Unending Environmental Injustice: The Legacy of the 1956 Federal-Aid Highway Act

March 2023
ELR 10169
Franklyn P. Salimbene and William P. Wiggins

The Federal Aid Highway Act of 1956 led to massive investments in highway construction, changed the nation’s physical landscape, and transformed how people traveled and where they lived. It also wreaked havoc on low-income and Black neighborhoods, imposing undeniable injustices, making no aid available to support residents displaced from their homes, and doing little to protect them from deleterious effects on air quality. This Article reviews events leading up to and repercussions flowing from the decision to build the Interstate Highway System, focusing on Black and low-income displacement and its repercussions in Baltimore, Maryland; Columbus, Ohio; and St. Paul, Minnesota. It reviews the impacts of the environmental justice movement on the federal government’s strategy and on the current regulatory policies of the Federal Highway Administration. The authors offer examples from Charleston, South Carolina, and Houston, Texas, that demonstrate the limits of federal leverage on road-building, and conclude with suggestions for moving forward.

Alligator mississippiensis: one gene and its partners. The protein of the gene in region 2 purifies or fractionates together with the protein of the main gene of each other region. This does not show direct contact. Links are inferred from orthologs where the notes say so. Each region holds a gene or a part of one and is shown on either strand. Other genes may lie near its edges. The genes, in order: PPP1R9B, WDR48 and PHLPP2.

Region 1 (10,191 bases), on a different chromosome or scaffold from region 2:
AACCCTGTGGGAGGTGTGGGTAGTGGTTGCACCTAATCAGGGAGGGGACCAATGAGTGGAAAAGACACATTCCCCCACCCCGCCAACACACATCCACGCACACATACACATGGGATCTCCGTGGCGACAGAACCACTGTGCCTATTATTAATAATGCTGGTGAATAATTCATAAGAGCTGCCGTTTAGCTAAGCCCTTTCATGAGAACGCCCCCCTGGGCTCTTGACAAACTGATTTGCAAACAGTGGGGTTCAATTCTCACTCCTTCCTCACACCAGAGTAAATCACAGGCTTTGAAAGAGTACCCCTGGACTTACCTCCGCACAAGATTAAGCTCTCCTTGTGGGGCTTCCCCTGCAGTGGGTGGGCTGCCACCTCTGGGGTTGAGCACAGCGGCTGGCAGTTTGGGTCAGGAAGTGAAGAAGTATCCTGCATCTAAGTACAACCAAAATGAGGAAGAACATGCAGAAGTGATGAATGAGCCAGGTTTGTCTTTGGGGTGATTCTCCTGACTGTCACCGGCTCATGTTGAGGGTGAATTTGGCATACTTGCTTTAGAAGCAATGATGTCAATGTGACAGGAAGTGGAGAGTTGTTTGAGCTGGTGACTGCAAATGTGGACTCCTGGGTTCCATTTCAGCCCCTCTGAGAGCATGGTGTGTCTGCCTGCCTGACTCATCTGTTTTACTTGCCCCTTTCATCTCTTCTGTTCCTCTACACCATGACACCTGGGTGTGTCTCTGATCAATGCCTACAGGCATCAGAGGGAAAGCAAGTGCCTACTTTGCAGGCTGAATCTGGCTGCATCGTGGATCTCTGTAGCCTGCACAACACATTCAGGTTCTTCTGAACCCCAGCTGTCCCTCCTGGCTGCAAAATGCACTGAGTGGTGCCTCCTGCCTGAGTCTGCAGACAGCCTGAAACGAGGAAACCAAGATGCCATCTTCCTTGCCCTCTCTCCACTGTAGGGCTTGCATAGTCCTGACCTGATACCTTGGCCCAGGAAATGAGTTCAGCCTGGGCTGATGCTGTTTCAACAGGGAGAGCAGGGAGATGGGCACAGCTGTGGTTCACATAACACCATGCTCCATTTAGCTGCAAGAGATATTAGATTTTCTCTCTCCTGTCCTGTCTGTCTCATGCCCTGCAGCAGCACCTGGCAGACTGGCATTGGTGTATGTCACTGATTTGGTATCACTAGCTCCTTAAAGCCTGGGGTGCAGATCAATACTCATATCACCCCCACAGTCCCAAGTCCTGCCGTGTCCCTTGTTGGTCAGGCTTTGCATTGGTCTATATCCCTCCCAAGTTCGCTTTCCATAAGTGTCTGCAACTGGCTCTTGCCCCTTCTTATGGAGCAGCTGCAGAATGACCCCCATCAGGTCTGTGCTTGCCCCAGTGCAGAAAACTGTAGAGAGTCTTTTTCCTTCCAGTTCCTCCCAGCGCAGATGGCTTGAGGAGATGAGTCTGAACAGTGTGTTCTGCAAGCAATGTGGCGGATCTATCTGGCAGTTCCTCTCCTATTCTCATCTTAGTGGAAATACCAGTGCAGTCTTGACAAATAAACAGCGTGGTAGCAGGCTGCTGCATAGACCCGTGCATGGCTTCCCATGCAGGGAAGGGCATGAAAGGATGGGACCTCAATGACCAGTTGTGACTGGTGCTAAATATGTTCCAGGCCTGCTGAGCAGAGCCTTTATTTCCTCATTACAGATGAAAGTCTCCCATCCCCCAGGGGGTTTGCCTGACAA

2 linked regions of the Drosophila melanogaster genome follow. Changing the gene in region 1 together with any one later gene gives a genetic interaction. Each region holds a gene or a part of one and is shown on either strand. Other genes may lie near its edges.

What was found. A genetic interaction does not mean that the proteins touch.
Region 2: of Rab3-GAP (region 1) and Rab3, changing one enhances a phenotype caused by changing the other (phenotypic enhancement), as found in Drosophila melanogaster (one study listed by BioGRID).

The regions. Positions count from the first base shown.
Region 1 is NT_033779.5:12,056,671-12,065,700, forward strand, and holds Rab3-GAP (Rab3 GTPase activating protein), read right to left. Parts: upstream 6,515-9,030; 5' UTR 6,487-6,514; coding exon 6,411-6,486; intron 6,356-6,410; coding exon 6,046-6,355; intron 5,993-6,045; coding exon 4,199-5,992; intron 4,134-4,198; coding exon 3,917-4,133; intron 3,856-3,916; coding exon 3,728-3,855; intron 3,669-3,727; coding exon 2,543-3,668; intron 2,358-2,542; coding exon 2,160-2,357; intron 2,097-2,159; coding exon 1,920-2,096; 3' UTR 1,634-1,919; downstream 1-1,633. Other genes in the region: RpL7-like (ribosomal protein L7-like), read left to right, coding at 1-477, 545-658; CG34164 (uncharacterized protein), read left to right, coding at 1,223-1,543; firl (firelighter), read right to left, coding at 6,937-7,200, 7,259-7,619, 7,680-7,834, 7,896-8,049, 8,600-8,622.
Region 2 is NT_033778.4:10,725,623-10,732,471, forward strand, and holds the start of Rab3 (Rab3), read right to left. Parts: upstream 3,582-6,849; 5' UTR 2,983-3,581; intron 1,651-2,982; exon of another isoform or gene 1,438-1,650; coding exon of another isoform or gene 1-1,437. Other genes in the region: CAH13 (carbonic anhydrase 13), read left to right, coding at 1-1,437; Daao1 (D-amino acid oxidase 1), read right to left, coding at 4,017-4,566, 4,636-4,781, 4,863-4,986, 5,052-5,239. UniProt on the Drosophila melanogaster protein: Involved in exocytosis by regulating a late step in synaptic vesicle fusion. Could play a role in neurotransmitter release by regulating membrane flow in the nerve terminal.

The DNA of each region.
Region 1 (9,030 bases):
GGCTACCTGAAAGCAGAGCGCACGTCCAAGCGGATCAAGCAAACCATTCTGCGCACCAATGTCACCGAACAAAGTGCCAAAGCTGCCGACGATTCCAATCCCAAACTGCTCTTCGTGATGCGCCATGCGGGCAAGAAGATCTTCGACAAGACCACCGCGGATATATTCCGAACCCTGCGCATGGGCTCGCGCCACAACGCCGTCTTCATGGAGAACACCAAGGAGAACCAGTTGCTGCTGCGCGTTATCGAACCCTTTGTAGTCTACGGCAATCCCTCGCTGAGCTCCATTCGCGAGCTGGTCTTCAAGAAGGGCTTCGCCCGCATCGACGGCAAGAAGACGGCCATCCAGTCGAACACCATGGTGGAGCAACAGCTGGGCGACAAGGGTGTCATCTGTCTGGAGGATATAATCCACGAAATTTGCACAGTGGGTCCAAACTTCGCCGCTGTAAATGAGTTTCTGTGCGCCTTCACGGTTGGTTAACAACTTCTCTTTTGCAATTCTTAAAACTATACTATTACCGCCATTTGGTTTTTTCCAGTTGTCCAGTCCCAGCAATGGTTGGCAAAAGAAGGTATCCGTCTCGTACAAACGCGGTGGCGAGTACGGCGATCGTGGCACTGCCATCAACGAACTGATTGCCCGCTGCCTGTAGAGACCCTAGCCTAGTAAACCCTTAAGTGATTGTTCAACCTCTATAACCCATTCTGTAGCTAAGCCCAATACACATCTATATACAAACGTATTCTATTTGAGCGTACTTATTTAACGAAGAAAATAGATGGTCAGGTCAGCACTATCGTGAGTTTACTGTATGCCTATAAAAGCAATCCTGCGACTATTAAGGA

Franklyn P. Salimbene is an Emeritus Senior Lecturer in Law at Bentley University. William P. Wiggins is a Professor of Law at Bentley University.

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